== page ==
75.Be that as it may, the point that I am making is that where the issues alluded to and contained in a supporting affidavit relates to Evidentiary facts, which are not primarily within the knowledge of an advocate, such facts are better pleaded to and or deposed by the Party in question as opposed to the advocate, retained in the matter.
76.In any event, it is appropriate to note that where the contents of an affidavit like the one beforehand are disputed and challenged by the persons against whom the accusations have been made, there is a likelihood of the deponent being invited for cross examination on the basis of the impugned assertions and or depositions.
77.In the premises, if such an invitation were to arise, then it would behoove the Deponent of the Supporting Affidavit herein, who is similarly the advocate of the Plaintiff/Applicant, to step down and be cross examined.
78.Certainly, such a scenario would culminate into and/or generate an absurd situation, insofar as one cannot be an advocate and a witness, all in the same matter. Consequently, it is still good law for advocates to eschew swearing affidavits in respect to Evidentiary matters and/or facts, which are in controversy and may very well degenerate into cross examination of the advocate in question.
79.To this end, the dictum in the case of Simon Isaac Ngugi – Vs – Overseas Courier Services (K) Ltd (1998) eKLR, where the Court citing the holding in Kisya Investments Ltd & Others vs Kenya Finance Corporation Ltd, is still succinct and spot on. For clarity, the Court held as hereunder;
80.In respect of the subject matter, the supporting affidavit which was sworn by counsel for the Plaintiff/Applicant and which adverts to Evidentiary issues and/or facts, must be frowned upon.
ISSUE NUMBER 4Whether the annextures attached to the said affidavit are incompliance with Rule 9 of the Oath and Statutory Declarations Rules.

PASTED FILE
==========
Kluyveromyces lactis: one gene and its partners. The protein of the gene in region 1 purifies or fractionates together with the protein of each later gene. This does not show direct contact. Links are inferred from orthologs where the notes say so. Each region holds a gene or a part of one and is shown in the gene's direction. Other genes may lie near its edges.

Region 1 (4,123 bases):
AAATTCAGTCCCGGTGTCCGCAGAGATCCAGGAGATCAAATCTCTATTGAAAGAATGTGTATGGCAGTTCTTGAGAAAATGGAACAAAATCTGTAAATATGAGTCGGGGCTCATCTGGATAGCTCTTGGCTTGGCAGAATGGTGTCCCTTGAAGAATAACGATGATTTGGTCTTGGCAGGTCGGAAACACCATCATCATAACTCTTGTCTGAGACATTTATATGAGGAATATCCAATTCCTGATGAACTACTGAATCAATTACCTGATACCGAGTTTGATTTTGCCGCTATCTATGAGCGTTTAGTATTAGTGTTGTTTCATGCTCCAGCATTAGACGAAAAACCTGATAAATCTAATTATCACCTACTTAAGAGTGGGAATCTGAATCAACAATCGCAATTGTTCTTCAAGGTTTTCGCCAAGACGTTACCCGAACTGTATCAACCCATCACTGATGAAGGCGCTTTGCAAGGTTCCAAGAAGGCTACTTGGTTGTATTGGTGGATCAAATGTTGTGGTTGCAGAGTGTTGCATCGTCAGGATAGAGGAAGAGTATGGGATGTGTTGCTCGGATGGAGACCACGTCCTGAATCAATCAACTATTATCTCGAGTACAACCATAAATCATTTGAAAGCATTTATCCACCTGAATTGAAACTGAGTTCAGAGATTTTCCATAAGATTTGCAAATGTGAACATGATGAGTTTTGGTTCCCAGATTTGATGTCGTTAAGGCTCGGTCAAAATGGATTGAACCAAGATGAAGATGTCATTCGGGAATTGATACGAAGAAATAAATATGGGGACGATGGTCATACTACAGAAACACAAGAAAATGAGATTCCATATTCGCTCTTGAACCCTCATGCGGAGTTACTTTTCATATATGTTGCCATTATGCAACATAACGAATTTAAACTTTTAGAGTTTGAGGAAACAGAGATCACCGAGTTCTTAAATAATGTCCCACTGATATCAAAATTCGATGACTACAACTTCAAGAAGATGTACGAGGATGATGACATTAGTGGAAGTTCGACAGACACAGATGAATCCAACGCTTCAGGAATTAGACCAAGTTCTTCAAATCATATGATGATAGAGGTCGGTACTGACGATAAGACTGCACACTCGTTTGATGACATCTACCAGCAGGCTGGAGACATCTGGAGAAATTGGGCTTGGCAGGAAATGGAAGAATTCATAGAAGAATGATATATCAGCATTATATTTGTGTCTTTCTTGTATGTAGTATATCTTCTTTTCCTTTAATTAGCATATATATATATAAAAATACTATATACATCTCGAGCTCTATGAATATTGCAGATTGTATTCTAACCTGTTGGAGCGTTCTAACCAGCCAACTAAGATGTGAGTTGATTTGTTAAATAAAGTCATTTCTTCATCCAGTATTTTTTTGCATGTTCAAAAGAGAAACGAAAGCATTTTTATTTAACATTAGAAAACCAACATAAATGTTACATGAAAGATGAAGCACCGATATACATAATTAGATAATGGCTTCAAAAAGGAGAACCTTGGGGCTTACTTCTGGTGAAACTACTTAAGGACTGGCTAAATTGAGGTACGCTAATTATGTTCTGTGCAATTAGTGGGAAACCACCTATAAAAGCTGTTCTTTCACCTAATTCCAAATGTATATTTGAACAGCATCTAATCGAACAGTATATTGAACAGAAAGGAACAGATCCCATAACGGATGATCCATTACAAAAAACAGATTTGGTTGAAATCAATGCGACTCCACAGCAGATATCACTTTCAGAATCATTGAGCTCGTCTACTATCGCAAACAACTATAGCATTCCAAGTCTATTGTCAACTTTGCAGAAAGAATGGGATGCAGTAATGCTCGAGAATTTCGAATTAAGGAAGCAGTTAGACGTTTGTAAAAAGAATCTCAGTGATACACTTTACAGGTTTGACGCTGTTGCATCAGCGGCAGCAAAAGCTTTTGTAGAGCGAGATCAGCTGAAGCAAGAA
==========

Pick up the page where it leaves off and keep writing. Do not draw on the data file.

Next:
81.The supporting affidavit, sworn by the counsel for the Plaintiff/Applicant herein also contains various annextures and hence the necessity to comply with the provision of Rule 9 of the Oaths and Statutory Declarations Rules.
82.For convenience, the provisions of Rule 9 provides as hereunder;
83.My reading of the foregoing rule denotes that the commissioner of Oaths in question is obliged to serialized and seal the anexture on the face thereof and not on an attached piece of paper, which is separate and distinct from the intended anexture.
84.However, in respect of the subject matter the serialization and the sealing has been done on a separate piece of paper, which precedes the annexture. For clarity, the annexture has not been securely sealed by the Commissioner of Oaths, as required vide Rule 9.
85.Premised on the foregoing, I am constrained to find and hold that the supporting affidavit to the current Application, which suffers from own lapses, is similarly, not supported by competent annextures, either as required under the law or at all.
86.Suffice it to point out that the necessity to seal the annextures in accordance with Rule 9 of the Oaths and Statutory Declaration Rules has been the subject of various, albeit numerous decisions. Consequently, it still behooves parties and their advocates to abide by the explicit requirements of Rule 9 of the Oaths and Statutory Declaration Rules.
87.Without belaboring the point, it is appropriate to restate the holding of the Court vide the case of Bosongo Medical Hospital & Another versus Mainstream Welfare Association and others  eKLR ,where the Honorable Court observed as hereunder;
88.Premised on the foregoing, it is my finding and holding that the annextures attached to the supporting affidavit, are improper, inappropriate and invalid.
89.In a nutshell, same are hereby expunged and struck out from the record of the court. Consequently, the expunction of the said annextures would thus leave the supporting affidavit bare and without any Evidentiary anchorage.
90.In short, both the supporting affidavit and the annextures thereto are bad in law and hence incapable of founding of the Reliefs sought at the foot of the current Application.